Gender Bias: Learning from the Women's Outdoor Leadership Course
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Gender Bias: Learning from the Women's Outdoor Leadership Course

Kate O'Brien, Project Manager

As well as celebrating the social, economic, cultural and political achievements of women, International Women's Day (IWD) aims to accelerate gender parity. The 2022 theme of #BreakTheBias felt like the perfect opportunity to share some of our learnings about gender bias as a result of creating and running the Women's Outdoor Leadership Course over the past couple of years.

We asked Kate O'Brien, Project Manager to share this update.


We are sitting in the woods by the lake at the beginning of what will be 10 weeks of adventures, learning, laughter and friendships in and around the Ullswater valley. Ten women, a variety of backgrounds, career journeys and aspirations. There is an air of excitement and perhaps a little apprehension at what is to come.

Each of the women describes their connection to the outdoors, the joy it brings, personal adventures they have enjoyed, the benefits to their own health and wellbeing and how they want to share this connection with others.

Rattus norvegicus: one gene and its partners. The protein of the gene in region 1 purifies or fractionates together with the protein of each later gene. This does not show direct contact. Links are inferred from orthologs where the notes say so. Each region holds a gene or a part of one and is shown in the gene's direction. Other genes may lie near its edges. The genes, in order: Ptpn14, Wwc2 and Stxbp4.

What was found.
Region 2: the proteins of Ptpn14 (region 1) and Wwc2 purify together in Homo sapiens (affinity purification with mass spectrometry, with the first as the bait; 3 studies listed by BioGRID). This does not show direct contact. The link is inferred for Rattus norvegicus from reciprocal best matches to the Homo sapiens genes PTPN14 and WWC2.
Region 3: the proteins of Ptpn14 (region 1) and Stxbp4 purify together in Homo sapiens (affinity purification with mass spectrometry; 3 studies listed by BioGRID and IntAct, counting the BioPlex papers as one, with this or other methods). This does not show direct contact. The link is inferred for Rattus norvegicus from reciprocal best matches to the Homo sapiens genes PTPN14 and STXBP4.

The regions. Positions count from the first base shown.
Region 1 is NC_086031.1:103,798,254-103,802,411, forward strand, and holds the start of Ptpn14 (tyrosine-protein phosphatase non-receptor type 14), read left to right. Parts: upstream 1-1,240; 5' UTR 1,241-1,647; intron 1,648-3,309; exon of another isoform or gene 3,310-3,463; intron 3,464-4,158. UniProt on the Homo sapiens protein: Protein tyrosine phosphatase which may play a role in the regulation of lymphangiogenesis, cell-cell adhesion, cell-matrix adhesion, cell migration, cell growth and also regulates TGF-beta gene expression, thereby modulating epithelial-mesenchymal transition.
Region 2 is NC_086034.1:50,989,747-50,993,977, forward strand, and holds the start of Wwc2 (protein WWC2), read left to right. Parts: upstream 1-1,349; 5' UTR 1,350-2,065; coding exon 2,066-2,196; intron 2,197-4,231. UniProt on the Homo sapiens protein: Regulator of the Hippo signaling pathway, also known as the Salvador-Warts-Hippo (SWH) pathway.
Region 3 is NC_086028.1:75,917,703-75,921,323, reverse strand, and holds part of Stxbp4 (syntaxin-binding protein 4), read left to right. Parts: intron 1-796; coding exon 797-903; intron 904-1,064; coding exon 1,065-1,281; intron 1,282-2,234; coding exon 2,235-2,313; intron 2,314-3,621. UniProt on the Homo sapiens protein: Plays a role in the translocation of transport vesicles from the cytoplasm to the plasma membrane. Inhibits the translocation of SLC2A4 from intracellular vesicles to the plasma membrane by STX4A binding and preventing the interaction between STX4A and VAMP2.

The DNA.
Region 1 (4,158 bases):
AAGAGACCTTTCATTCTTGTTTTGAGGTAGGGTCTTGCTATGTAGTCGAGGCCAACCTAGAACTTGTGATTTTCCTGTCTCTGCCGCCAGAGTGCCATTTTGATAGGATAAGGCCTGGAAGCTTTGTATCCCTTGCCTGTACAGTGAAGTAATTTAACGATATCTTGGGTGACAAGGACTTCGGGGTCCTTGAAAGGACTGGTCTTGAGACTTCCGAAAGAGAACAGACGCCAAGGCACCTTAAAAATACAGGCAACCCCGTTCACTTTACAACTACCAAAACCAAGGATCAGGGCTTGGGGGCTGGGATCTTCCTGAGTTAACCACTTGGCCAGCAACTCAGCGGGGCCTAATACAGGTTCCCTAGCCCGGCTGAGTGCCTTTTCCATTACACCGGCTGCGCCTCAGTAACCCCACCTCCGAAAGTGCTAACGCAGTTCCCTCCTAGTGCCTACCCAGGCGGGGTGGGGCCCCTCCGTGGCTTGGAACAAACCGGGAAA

It's clear these women are motivated, interested in an outdoor career and would be brilliant role models for young people in the outdoors.

Recognising Gender Bias

Discussions turn to the female only space and why the women find themselves here on a Women’s Outdoor Leadership Course.

“Do you ever feel like you’re expected to be weak and that you have to prove yourself in other outdoor environments…?

The question posed by one of the group lingers in the air.

Words from the International Handbook of Women and Outdoor Learning which shares decades of research into women’s experiences in the outdoors echo in my mind;

“The source of the problem is complicated: outdoor women do not often find explicit opposition or overt prejudice. Instead, the obstacles are invisible and the covert biases that prevent women’s progress appear to be gender neutral.” Gray and Mitten, 2020